This Friday Dr. Neal Raisman brings his expertise in the areas of academic customer service and student retention to Indianapolis to keynote the CASE Indiana spring conference. Two of Raisman’s books should be required reading of all advancement teams. I’ll review Embrace the Oxymoron: Customer Service in Higher Education here and later will review The Power of Retention.
I’ve described an integrated advancement model as advancing the mission of the institution by enhancing the university’s reputation, relationships, and resources. Ultimately, we are charged with increasing the flow of resources into the institution. Those vital resources come from two areas: enrollment (recruitment and retention) and fundraising.
As Raisman states, “There is a direct correlation between good customer service and enrollment success. Simply put, colleges that are student-centered and treat students as welcomed and respected customers, while making sure they get a great education, will have enrollment and retention success.”
The critical and complex area of student retention is too often overlooked in advancement shops. It seems so straightforward: students who drop out never become alumni and donors. Furthermore, the decision to become a donor (or not) starts before a student even comes to campus, so get involved in service from the beginning. Be a customer service advocate and lifetime engagement advocate on behalf of your entire institution.
The phrase “customer service” can be a dirty word to our faculty colleagues, much like “marketing” once was (and still may be among a few holdout traditionalists). Raisman explains, however, that academic customer service is not a surface level tactic; it’s a strategic approach to fulfilling the real expectations of students.
“Academic customer service means keeping the student at the center of the enterprise. It means treating students as clients, not simply as customers. It means enriching and engaging students intellectually, professionally, and personally as valuable and crucial individuals that the college wants to keep as clients. This is achieved through positive and edifying experiences for students, not necessarily by pandering to them, as some people fear customer service would mean.”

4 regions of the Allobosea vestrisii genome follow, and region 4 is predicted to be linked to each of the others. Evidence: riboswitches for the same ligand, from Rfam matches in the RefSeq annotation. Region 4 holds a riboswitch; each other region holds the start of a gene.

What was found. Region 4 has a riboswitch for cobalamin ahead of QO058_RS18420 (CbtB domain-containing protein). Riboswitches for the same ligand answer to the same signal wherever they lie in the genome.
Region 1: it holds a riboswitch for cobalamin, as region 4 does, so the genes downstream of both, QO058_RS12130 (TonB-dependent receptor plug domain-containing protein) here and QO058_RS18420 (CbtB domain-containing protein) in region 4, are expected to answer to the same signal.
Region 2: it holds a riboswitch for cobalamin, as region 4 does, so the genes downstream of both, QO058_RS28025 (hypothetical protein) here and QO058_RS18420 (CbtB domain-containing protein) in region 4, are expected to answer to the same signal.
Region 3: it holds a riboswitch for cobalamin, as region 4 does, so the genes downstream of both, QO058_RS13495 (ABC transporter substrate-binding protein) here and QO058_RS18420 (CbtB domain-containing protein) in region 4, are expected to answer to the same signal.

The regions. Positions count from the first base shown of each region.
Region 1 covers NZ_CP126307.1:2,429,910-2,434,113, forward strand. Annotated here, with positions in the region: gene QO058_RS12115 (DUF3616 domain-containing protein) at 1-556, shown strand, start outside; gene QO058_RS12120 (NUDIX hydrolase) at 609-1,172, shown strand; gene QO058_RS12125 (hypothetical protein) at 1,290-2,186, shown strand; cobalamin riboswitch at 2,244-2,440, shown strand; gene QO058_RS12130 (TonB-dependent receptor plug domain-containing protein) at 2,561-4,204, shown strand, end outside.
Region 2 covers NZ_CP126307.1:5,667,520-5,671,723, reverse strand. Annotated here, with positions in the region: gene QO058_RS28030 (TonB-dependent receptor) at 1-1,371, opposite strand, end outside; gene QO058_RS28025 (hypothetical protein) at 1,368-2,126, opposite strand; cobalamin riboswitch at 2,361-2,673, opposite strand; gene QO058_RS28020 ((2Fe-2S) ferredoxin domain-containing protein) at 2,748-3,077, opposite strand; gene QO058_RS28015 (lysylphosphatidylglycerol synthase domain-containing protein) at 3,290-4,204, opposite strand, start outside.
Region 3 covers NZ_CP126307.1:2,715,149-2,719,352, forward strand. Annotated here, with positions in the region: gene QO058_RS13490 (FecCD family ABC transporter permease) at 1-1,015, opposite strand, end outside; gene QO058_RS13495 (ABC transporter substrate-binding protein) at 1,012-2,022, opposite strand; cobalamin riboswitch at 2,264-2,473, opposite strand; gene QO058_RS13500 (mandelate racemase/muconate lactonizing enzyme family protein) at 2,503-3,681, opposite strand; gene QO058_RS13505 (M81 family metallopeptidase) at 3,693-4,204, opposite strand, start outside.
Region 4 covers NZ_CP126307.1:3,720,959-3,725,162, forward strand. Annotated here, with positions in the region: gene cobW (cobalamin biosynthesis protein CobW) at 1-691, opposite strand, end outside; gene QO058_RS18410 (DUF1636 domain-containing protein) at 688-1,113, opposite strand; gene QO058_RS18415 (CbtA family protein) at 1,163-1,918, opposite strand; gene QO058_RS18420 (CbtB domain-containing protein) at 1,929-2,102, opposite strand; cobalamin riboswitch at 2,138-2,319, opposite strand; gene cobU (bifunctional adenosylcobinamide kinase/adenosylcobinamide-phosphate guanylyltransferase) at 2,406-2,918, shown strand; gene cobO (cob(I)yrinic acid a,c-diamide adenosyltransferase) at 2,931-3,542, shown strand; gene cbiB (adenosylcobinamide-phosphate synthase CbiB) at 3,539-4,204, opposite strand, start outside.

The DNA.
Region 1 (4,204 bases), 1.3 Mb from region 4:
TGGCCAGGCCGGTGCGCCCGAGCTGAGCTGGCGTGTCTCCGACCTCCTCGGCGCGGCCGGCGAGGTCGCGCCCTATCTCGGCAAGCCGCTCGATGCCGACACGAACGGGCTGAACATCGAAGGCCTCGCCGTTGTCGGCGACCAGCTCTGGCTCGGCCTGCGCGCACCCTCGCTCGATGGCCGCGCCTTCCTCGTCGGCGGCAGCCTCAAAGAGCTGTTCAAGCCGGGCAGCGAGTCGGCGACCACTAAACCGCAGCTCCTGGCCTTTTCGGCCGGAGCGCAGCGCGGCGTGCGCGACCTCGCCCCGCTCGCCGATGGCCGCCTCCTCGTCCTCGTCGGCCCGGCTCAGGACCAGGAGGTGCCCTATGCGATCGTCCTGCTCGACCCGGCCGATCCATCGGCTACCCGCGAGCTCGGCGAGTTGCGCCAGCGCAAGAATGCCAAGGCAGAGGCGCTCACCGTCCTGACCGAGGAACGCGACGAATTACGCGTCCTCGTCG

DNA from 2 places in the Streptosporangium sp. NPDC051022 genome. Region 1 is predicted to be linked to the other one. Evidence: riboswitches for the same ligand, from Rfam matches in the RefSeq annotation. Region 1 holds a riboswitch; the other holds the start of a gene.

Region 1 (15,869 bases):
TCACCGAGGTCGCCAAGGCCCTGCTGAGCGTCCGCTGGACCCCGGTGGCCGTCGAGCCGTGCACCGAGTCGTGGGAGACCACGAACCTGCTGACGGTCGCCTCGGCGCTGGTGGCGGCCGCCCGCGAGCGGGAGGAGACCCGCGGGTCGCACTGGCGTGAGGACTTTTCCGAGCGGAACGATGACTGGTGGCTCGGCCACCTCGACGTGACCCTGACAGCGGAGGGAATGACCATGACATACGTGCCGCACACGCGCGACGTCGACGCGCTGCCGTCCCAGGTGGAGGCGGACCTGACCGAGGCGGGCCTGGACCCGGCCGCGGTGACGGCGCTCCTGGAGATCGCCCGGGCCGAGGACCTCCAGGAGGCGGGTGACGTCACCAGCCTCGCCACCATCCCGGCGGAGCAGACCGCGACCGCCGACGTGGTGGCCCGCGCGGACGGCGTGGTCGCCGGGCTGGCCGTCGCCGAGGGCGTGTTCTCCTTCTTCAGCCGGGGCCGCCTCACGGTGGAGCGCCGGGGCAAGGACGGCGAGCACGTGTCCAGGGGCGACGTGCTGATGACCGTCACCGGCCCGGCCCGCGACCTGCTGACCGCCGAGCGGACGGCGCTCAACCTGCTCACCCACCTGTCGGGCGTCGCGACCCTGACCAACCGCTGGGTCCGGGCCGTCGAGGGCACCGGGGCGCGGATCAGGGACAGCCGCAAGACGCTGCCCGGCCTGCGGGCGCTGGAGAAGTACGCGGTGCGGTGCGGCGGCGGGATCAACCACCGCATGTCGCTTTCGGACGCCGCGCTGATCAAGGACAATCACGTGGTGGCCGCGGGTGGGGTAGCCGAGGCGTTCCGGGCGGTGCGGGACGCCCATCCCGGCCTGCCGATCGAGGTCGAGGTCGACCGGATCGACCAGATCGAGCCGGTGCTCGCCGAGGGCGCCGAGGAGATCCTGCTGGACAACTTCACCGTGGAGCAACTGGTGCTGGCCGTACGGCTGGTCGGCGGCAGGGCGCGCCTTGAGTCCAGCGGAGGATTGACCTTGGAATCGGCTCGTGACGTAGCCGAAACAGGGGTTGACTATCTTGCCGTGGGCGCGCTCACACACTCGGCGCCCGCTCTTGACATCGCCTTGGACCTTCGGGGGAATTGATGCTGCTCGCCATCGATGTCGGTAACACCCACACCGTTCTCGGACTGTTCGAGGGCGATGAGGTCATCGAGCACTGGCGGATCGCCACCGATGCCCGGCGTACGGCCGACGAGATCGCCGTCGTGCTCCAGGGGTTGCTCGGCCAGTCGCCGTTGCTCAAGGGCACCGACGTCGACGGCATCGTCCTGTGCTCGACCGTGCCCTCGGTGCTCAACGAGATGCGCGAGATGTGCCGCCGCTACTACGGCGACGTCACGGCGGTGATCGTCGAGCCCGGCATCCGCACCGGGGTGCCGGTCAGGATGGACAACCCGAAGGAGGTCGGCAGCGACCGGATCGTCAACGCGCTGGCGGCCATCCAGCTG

A key point here is that students are professional clients, not customers. The author’s parallel is a patient/doctor relationship. “Clients depend on the service provider to give an excellent service even if it includes some bad news or directions for change the client may not find pleasant, as when a doctor tells a patient to stop eating all sweets.” Forget the old business adage that the customer is always right.
Raisman outlines 13 principles of customer service in higher education:
- Students should be given courteous and concerned attention to their needs and valued as people.
- Students should come before personal or college-focused goals.
- The processes, rules, and regulations of higher education should be fully and actually student-centered.
- Be honest in all communications and do not patronize students.
- Students can never be an inconvenience.
- There must be a proper match between the product and the customer.
- Just because it was someone else who did something that would hurt a student does not relieve you of doing what is right.
- Students deserve an environment that is neat, bright, welcoming, and safe.
- Students are not really customers.
- The customer is not always right.
- Satisfaction is not the gauge of successful customer service in a college.
- Do not cheapen the product in the name of customer service. No pandering.
- To every problem there is more than one solution and they often are external rather than within academia.
We all work in higher education because of students and our belief in the transformative impact it can have on their lives. That’s the bottom line here. As Raisman says, “a customer-centered college cares about students and their success more than its own comfort and status quo.” Students are everybody’s job. There is no one at the college more important than the individual student. “The students must be the center of the mission and the purpose of the college or university.”